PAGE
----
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There are buckets for recycling batteries located in 26 areas across campus. Instructions for sorting batteries is located on the buckets at the sites. Please note: Alkaline batteries are not recyclable and go in the trash - if you must purchase batteries, consider switching to a type that is recyclable. UMD sends over 1,000 lbs of alkaline batteries to the landfill each year.
There is a textbook collection box in the hallway alongside the Kathryn A. Martin Library year round. If you need to recycle a book outside of these collections, softcover books can go into paper recycling, but hardcover books need covers removed/tossed before placing in the recycling bin.
CDs and DVDs can be recycled free of charge at the Materials Recovery Center at the Western Lake Superior Sanitary System. They must be recycled out of case.
Quite a few departments have purchased the small shredders that fit over a bin to dispose of their confidential materials. The shredded paper is then collected by our staff on their regular pick up routes. Moving or purging? Email firstname.lastname@example.org to request a large bin for document destruction of large quantities of confidential material.
Corrugated boxes are kept separate from mixed recyclables and removed daily by custodial staff. Break down your boxes, remove any plastic wrap, and stack neatly next to recycle bins for collection. Remember: pizza boxes are not recyclable and NOT yet compostable in our area.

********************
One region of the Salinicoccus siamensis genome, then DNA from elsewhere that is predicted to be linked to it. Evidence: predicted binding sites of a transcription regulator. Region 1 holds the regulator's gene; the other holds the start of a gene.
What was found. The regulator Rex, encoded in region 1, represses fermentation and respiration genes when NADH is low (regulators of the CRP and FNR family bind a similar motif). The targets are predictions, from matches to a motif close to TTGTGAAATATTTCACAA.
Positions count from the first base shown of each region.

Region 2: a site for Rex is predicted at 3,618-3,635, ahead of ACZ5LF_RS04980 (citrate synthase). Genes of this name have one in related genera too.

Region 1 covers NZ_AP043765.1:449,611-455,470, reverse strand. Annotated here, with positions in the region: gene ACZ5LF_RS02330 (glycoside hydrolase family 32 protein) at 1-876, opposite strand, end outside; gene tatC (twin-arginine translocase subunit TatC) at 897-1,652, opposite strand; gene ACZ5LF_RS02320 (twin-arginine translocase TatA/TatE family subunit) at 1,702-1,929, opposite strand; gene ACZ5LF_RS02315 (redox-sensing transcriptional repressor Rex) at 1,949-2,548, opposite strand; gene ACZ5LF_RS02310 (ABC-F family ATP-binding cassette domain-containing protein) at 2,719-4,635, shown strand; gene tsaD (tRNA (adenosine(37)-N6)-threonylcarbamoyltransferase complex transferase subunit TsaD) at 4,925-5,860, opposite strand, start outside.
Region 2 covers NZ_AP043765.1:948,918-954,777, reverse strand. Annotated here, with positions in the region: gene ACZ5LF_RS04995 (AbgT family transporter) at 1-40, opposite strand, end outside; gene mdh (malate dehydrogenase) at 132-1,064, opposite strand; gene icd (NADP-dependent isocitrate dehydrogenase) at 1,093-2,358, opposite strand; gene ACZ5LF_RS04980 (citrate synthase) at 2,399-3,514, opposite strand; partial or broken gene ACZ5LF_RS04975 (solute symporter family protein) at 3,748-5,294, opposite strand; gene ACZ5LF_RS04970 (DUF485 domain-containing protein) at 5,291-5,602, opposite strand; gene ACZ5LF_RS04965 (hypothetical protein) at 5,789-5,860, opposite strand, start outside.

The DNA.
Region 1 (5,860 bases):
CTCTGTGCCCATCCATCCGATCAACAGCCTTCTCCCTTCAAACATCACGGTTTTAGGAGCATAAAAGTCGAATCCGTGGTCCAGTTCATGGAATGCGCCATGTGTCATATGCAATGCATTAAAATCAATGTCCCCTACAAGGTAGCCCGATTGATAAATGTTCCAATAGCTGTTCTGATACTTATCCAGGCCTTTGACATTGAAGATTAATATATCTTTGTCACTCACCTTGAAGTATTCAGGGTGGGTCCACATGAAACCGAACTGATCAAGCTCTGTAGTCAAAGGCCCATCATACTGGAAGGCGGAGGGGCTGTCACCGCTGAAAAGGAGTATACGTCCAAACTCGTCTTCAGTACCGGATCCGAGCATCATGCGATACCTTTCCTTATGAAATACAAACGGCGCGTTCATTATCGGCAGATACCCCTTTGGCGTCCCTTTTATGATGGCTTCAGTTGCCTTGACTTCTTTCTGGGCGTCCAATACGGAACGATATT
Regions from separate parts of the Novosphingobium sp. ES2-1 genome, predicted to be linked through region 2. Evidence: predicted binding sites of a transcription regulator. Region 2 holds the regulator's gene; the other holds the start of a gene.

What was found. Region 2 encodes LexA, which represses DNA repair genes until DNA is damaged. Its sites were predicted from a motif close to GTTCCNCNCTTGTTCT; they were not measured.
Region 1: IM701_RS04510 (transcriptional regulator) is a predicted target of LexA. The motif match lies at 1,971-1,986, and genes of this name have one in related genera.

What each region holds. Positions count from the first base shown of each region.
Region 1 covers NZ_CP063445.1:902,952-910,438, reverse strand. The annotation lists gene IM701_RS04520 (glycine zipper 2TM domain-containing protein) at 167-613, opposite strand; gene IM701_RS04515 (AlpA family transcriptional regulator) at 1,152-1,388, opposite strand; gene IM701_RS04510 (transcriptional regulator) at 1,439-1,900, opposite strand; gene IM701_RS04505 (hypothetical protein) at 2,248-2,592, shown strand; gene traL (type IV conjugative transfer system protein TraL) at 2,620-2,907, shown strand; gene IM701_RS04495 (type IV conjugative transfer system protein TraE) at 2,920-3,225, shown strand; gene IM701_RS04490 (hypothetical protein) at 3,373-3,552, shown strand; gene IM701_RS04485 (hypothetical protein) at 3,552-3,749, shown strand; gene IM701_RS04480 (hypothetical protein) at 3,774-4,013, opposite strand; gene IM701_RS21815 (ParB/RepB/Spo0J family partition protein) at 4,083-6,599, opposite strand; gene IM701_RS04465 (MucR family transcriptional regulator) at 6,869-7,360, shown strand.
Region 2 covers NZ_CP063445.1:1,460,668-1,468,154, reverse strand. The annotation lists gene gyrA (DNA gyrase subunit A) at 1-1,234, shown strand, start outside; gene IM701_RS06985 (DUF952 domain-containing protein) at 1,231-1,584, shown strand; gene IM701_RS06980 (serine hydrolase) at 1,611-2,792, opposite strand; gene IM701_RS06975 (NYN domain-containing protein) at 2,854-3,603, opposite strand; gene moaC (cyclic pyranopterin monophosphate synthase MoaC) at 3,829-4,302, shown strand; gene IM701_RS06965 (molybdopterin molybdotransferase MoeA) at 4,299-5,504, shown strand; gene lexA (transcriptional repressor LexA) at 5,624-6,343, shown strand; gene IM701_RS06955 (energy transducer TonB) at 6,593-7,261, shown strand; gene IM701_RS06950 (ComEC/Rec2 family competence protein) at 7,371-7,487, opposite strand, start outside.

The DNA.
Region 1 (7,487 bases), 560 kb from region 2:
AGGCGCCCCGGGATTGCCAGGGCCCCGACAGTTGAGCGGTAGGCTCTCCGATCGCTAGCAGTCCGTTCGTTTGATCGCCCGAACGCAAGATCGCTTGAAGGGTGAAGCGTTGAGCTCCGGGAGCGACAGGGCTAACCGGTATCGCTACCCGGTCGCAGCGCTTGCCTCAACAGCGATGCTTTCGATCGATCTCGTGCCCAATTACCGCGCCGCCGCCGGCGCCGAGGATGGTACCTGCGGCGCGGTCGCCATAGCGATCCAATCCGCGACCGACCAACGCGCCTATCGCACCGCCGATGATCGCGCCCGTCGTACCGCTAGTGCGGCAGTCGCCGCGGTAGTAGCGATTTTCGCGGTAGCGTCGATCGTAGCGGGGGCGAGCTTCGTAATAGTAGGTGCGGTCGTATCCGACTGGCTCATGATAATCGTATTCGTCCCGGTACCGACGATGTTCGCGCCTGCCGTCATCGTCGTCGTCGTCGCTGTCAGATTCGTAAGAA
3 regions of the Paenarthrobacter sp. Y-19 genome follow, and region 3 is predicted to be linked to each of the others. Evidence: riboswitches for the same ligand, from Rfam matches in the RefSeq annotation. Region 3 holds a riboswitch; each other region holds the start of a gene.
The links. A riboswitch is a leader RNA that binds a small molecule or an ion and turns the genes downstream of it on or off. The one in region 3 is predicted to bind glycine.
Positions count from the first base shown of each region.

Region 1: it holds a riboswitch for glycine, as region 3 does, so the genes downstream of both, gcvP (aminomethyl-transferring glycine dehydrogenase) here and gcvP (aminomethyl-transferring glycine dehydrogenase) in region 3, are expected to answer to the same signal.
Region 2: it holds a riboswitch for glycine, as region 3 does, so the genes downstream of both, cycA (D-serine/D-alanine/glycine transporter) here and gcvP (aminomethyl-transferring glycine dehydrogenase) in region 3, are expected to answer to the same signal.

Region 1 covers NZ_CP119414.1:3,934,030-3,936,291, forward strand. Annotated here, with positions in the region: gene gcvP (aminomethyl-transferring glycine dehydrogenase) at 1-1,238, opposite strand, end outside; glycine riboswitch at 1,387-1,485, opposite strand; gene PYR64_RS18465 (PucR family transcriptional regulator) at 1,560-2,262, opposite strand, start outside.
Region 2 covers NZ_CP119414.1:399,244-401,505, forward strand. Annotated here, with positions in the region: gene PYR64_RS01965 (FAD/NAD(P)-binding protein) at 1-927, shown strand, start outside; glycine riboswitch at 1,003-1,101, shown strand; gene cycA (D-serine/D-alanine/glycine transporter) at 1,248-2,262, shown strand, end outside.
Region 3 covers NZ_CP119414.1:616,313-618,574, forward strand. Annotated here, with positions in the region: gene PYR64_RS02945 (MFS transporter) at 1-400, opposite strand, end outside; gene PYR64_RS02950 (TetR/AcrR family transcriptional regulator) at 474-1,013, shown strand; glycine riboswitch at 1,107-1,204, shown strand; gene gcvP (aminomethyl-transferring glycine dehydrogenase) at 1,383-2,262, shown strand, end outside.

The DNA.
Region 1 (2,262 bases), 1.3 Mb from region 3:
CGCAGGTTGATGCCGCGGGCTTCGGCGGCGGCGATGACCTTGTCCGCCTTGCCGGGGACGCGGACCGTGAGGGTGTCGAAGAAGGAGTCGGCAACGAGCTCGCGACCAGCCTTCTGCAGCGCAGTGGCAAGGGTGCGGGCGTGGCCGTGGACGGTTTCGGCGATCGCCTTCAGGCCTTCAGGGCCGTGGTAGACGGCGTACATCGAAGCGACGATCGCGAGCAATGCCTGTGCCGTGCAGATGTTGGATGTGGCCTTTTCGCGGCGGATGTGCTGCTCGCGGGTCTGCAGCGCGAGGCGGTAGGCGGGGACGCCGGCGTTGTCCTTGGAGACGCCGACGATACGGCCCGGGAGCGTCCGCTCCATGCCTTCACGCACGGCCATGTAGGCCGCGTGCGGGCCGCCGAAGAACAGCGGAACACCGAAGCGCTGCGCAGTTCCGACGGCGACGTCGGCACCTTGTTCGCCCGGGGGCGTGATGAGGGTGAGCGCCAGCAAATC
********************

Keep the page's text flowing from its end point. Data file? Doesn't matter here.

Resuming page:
Electronics and Hazardous Waste
Electronic waste (e-waste) contains many heavy metals and other harmful materials. The Environmental Health and Safety Office provides e-waste boxes to departments for removing e-waste. For information on e-waste and other hazardous material recycling, contact The Environmental Health and Safety Office at x6764. E-waste drives are a great way to get your campus organization involved in a sustainable initiative.
Ink and toner recycling is done by the department that purchases it. Larger companies (HP, Canon, Lexmark, etc.) will typically take back their cartridges for free, and may even send the necessary packaging to do so. If a department buys ink locally, some shops will take and recycle empty cartridges, or refill them for a reduced fee. Additionally, there are multiple websites that will buy back empty cartridges. Whichever decision your department makes, we ask that you keep sustainable practices in mind.